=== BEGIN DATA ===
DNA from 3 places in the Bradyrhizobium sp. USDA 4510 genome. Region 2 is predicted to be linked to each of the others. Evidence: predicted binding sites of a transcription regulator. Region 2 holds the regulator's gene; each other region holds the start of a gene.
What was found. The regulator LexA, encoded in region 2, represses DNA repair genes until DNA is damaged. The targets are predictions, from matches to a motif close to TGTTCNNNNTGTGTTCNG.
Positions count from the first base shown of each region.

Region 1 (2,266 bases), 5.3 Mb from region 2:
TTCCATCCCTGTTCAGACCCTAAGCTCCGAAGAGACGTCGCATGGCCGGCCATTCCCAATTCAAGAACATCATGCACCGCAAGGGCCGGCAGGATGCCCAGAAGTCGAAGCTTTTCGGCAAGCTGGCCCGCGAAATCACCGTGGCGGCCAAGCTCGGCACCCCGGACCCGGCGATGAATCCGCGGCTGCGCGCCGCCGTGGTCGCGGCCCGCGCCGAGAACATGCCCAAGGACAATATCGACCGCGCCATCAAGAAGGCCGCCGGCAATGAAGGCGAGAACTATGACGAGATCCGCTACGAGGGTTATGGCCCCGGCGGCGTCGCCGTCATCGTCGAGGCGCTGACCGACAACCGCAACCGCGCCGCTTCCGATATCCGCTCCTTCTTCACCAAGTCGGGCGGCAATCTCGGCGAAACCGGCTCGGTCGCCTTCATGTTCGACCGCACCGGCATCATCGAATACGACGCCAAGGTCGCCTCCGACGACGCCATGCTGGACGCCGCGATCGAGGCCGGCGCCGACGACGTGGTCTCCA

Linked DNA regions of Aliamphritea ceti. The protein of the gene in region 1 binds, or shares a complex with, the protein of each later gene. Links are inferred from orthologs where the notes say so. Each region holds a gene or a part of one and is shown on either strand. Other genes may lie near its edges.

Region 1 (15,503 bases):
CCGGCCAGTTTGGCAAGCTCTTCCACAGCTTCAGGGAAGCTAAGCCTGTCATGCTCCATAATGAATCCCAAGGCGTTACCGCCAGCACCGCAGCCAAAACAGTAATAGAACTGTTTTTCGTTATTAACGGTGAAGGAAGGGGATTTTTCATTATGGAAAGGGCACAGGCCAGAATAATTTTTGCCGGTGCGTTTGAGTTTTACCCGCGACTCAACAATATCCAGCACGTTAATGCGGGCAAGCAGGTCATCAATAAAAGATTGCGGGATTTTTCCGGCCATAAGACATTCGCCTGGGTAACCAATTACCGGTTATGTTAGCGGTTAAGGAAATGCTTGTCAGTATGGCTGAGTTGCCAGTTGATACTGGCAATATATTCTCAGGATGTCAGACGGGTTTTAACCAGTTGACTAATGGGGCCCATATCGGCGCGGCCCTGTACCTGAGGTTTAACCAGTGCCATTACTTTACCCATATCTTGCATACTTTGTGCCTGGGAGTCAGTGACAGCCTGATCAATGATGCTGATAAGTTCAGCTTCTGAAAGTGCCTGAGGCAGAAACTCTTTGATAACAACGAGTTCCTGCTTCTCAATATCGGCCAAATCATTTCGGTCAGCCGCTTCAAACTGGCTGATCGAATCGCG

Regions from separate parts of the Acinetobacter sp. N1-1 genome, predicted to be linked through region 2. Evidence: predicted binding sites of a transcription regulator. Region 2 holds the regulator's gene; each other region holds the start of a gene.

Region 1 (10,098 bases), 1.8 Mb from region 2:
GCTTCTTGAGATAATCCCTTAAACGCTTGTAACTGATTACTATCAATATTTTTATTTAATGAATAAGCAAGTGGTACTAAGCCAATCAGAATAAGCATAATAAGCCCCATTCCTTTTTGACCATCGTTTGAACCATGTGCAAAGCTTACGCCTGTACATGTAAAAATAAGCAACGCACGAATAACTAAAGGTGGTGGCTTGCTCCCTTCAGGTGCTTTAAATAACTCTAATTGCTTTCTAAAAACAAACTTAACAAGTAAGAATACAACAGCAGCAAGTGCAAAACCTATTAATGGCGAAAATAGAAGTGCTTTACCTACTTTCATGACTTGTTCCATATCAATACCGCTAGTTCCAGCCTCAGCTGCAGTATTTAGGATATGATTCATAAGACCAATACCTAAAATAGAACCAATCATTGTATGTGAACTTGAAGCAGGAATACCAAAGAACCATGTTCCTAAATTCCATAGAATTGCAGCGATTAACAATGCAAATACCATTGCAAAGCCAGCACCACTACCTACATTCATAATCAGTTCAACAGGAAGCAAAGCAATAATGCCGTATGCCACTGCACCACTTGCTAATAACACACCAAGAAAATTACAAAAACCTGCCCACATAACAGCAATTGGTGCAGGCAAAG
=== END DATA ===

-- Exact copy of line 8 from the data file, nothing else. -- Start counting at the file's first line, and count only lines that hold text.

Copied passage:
CCGGCCAGTTTGGCAAGCTCTTCCACAGCTTCAGGGAAGCTAAGCCTGTCATGCTCCATAATGAATCCCAAGGCGTTACCGCCAGCACCGCAGCCAAAACAGTAATAGAACTGTTTTTCGTTATTAACGGTGAAGGAAGGGGATTTTTCATTATGGAAAGGGCACAGGCCAGAATAATTTTTGCCGGTGCGTTTGAGTTTTACCCGCGACTCAACAATATCCAGCACGTTAATGCGGGCAAGCAGGTCATCAATAAAAGATTGCGGGATTTTTCCGGCCATAAGACATTCGCCTGGGTAACCAATTACCGGTTATGTTAGCGGTTAAGGAAATGCTTGTCAGTATGGCTGAGTTGCCAGTTGATACTGGCAATATATTCTCAGGATGTCAGACGGGTTTTAACCAGTTGACTAATGGGGCCCATATCGGCGCGGCCCTGTACCTGAGGTTTAACCAGTGCCATTACTTTACCCATATCTTGCATACTTTGTGCCTGGGAGTCAGTGACAGCCTGATCAATGATGCTGATAAGTTCAGCTTCTGAAAGTGCCTGAGGCAGAAACTCTTTGATAACAACGAGTTCCTGCTTCTCAATATCGGCCAAATCATTTCGGTCAGCCGCTTCAAACTGGCTGATCGAATCGCG